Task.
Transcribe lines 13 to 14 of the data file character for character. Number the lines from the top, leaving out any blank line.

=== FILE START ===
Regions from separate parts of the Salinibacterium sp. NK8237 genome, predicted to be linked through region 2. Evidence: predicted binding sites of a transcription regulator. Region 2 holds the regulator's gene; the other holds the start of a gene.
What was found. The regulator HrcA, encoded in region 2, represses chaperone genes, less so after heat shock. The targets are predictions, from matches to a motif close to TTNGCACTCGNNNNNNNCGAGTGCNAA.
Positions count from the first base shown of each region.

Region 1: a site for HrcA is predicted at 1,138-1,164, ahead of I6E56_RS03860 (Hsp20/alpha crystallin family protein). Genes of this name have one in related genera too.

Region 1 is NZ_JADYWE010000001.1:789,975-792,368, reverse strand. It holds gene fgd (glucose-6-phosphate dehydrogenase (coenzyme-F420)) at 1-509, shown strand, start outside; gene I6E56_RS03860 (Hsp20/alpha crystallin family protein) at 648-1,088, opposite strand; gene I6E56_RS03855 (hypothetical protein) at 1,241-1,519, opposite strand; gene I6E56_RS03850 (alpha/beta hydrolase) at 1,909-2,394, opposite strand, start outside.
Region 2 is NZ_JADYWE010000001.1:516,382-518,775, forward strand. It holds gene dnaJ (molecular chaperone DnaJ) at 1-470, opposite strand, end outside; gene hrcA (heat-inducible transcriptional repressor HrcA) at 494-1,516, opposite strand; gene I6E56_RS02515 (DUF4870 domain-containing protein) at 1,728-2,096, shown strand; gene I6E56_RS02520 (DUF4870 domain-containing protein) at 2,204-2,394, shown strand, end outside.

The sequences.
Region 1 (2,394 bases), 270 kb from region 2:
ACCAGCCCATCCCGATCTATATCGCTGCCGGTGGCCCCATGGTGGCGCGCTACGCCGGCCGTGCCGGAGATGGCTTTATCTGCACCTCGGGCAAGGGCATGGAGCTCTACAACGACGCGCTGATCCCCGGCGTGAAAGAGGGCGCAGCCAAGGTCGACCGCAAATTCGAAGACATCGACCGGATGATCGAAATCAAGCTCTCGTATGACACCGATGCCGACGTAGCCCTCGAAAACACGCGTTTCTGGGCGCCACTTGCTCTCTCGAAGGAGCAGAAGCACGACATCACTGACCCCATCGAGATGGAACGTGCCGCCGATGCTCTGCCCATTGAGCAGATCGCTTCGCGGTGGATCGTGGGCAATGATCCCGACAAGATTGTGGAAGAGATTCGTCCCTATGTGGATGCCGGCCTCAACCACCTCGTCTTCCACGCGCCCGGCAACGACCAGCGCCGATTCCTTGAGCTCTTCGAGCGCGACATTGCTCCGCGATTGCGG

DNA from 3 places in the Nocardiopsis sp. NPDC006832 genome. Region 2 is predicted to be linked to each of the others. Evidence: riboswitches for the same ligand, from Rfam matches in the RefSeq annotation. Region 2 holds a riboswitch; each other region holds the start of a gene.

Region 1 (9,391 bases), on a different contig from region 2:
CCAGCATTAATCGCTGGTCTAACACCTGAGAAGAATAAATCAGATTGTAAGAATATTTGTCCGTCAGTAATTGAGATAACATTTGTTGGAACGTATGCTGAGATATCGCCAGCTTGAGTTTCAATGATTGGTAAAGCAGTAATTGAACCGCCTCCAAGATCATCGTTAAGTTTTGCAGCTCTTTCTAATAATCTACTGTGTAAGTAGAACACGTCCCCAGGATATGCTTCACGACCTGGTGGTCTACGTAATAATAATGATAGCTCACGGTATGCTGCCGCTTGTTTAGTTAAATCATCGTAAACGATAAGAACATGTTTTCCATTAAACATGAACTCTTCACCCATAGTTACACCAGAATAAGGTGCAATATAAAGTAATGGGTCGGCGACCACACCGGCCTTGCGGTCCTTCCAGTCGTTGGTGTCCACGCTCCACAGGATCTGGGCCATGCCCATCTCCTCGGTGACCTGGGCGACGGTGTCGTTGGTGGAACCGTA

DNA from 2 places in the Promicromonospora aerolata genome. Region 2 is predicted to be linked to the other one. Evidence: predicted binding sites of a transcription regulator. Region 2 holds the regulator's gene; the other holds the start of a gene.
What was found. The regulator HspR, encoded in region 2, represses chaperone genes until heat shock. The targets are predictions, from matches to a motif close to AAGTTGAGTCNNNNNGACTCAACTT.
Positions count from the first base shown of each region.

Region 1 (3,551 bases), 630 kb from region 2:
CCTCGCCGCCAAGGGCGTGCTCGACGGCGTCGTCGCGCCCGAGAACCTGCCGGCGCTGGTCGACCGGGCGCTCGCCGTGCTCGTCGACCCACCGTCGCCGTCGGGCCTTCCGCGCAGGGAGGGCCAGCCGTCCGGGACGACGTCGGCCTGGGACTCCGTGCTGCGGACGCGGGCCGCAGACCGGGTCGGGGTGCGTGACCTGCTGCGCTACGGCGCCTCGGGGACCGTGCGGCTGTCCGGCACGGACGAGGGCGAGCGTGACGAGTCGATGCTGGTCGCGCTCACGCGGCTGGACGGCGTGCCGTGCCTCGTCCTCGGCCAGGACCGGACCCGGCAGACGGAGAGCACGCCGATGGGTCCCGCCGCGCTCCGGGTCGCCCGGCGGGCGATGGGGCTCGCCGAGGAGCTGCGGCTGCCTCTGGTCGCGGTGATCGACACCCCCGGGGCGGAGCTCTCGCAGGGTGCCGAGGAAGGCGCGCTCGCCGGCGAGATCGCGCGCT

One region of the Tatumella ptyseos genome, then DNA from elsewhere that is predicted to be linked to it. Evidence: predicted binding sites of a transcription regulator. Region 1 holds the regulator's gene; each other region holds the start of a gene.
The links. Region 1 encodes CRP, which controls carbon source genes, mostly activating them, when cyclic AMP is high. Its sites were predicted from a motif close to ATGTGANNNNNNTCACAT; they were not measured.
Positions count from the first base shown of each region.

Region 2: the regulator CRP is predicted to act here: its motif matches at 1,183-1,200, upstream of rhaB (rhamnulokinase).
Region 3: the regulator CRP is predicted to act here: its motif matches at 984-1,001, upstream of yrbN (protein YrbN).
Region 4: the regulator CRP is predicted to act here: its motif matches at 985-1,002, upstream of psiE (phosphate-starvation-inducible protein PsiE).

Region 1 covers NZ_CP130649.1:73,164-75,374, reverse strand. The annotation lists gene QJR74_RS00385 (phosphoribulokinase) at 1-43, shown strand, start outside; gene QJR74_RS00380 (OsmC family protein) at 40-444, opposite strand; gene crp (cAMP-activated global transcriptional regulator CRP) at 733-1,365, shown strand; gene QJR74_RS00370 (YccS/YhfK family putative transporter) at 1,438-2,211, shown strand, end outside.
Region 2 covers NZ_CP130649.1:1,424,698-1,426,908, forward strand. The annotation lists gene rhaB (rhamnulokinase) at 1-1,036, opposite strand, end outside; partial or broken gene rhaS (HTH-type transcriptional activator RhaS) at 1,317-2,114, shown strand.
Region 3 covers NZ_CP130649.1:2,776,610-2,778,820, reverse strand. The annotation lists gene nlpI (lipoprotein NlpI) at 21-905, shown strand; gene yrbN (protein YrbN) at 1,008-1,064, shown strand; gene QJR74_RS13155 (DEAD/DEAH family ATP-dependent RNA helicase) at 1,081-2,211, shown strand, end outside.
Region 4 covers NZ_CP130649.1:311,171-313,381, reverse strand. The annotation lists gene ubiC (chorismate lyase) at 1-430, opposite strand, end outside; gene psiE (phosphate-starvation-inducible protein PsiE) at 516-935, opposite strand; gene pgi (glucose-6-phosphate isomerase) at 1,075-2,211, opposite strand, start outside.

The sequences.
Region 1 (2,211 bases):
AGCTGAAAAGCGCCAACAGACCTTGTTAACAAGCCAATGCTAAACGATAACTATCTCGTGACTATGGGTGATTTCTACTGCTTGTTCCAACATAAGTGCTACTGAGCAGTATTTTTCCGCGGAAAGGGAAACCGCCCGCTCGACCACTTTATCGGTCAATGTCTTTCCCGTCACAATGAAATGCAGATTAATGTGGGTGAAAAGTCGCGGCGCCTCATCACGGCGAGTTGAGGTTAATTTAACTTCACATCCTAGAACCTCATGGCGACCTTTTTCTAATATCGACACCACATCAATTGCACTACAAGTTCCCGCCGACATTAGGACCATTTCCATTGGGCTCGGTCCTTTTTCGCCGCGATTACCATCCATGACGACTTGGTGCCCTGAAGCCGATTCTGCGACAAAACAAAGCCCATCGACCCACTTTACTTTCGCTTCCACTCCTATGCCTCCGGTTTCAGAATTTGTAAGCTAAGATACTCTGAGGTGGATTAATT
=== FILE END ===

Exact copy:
DNA from 2 places in the Promicromonospora aerolata genome. Region 2 is predicted to be linked to the other one. Evidence: predicted binding sites of a transcription regulator. Region 2 holds the regulator's gene; the other holds the start of a gene.
What was found. The regulator HspR, encoded in region 2, represses chaperone genes until heat shock. The targets are predictions, from matches to a motif close to AAGTTGAGTCNNNNNGACTCAACTT.